Skip booklet index and go to page content

Technical Thematic Report No. 17. - Monitoring ecosystems remotely: a selection of trends measured from satellite observations of Canada

Conclusion

This paper used both coarse and medium resolution remote sensing data as a means of assessing the status and trends of biodiversity in Canada’s ecosystems. The three analyses that examine trends over time showcase some of the changes in Canada’s landscapes over the last thirty years, including a net increase in the area of Fire Scars between 1985 and 2005, and point to an intensification of agriculture, particularly within the Boreal Plains Ecozone+ (should be corroborated with finer scale information). Particularly striking is the finding that primary productivity has increased significantly (p < 0.05) on 22% of Canada’s land mass between 1985 and 2006 while only decreasing significantly on only 0.5% of Canada’s land mass.

Data on ecosystem status was analyzed by ecozone+ from two newer datasets, the fPAR dataset from the MODIS sensor which is used to create the DHI, and the EOSD dataset derived from Landsat data for the forested region of Canada showing status of forest and forest edge density. The utility of these measures of ecosystem status for future ecosystem monitoring remain to be seen.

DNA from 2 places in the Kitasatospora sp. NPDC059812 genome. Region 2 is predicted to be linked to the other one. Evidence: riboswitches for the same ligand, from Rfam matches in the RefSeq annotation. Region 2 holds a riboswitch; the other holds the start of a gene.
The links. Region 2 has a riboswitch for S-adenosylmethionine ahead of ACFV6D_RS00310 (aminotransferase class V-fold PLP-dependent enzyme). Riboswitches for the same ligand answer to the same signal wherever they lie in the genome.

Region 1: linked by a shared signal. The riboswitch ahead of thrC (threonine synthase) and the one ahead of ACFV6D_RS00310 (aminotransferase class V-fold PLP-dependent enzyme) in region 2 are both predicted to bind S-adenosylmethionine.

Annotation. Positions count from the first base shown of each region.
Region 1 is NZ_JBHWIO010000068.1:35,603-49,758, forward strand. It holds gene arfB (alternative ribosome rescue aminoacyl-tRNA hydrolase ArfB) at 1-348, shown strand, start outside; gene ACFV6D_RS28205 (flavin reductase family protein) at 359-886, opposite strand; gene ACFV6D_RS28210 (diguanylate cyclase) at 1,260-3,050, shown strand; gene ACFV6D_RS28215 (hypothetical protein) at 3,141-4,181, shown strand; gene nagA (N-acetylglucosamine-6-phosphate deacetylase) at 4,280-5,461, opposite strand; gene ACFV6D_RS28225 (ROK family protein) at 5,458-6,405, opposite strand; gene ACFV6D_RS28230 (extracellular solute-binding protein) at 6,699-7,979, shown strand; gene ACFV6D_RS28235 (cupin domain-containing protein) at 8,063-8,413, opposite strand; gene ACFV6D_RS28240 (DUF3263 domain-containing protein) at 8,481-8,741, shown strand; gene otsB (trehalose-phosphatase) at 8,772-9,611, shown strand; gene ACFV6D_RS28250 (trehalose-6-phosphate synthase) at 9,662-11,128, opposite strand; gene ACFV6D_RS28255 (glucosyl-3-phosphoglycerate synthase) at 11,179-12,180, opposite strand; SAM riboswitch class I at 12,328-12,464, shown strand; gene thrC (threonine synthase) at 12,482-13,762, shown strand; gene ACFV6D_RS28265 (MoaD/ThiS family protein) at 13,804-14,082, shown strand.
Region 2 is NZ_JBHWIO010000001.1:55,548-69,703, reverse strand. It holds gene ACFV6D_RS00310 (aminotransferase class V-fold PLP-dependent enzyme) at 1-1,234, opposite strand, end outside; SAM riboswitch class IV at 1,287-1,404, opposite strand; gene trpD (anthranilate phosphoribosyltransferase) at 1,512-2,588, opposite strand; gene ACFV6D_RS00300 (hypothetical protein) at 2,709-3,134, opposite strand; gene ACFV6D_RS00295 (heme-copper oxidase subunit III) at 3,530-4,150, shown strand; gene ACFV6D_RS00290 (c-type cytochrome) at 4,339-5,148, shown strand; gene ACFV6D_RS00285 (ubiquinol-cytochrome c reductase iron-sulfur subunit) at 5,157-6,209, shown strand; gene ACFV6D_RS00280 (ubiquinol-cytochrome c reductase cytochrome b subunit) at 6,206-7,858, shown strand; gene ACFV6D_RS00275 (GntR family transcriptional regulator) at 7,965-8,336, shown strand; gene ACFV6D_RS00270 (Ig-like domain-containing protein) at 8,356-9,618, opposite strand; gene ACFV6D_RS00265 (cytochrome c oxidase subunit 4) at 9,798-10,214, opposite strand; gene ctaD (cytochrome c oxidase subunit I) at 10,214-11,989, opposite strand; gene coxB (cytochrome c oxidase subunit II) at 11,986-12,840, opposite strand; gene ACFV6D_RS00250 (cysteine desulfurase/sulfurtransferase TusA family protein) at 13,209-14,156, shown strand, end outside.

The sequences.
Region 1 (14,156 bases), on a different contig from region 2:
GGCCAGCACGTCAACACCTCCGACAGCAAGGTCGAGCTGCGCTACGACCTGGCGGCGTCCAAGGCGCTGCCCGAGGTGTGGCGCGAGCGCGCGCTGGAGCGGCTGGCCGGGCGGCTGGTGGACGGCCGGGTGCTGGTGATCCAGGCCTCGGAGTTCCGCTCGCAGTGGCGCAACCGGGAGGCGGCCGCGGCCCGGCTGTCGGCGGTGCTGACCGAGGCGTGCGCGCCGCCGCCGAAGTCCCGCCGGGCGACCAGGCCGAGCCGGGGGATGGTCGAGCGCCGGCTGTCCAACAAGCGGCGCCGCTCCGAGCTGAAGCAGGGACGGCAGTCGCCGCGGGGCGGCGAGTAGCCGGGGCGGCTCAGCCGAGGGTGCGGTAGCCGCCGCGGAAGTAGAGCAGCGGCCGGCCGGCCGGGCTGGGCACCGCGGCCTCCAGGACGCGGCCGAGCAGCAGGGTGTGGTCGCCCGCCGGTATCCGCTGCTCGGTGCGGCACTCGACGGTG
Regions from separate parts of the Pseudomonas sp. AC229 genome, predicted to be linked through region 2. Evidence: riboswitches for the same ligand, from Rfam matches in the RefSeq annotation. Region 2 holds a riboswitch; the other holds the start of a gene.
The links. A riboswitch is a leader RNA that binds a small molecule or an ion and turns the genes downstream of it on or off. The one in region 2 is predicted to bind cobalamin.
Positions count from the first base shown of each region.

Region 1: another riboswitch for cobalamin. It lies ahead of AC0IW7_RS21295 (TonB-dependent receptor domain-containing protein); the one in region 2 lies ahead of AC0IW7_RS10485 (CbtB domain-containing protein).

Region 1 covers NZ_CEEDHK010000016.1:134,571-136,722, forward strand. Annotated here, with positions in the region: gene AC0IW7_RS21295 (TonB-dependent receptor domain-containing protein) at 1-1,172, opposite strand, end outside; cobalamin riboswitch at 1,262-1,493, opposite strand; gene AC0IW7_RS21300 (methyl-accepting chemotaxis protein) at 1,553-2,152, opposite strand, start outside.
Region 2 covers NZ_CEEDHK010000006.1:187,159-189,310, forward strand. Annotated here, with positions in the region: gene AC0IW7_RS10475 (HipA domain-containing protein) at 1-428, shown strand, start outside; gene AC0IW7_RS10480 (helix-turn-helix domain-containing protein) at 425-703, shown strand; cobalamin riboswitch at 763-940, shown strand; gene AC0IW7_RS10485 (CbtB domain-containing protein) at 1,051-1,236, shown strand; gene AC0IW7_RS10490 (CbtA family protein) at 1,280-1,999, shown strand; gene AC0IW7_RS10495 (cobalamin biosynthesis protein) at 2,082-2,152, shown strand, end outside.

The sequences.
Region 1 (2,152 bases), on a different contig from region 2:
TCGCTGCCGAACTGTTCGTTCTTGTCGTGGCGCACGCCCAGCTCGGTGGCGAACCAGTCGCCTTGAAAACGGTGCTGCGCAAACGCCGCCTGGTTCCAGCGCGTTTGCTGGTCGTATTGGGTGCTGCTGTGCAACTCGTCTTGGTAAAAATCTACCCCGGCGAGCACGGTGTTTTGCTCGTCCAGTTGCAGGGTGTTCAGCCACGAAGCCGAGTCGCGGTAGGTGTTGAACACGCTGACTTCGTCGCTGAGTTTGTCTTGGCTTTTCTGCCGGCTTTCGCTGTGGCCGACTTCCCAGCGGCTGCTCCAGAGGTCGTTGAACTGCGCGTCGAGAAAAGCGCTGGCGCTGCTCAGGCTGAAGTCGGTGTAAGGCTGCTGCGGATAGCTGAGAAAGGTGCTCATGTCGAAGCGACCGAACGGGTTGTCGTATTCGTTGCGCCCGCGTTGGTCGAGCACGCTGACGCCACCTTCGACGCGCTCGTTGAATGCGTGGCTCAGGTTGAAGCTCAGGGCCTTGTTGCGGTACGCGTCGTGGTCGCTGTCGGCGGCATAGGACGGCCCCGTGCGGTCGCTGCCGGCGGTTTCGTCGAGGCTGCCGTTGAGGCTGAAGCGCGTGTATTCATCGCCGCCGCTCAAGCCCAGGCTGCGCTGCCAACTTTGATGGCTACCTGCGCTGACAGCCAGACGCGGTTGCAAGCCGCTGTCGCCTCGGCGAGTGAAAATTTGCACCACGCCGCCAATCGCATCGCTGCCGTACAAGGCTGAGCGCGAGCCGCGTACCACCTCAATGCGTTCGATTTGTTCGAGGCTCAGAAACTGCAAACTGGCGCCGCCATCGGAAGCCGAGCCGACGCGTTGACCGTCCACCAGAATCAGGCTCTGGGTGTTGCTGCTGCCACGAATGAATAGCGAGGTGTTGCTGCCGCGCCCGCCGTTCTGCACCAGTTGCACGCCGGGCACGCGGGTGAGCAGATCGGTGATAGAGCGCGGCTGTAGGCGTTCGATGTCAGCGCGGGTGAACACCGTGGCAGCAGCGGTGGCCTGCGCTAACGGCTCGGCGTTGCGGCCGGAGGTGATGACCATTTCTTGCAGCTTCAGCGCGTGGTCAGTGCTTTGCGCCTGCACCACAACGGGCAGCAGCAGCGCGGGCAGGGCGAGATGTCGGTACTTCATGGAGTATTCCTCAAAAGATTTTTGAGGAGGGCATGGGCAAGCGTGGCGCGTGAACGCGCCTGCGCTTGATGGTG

It is important to recognize that remote sensing experts, who compile and analyze the data, are not typically also experts in ecology; and ecology experts, who interpret the findings and put them into context, are not typically also remote sensing experts. It is therefore very important that these two groups work together closely, ensuring that the most biodiversity relevant questions are asked and answered with remote sensing data, while understanding the limitations. There are a wide range of users of remote sensing data and one dataset can be used for many purposes and analyzed in many different ways. As we move forward with using remote sensing information for ecological monitoring, it is important that user groups and remote sensing data providers get together to make sure that the data is useful to all and the right questions are being asked and answered to meet monitoring objectives.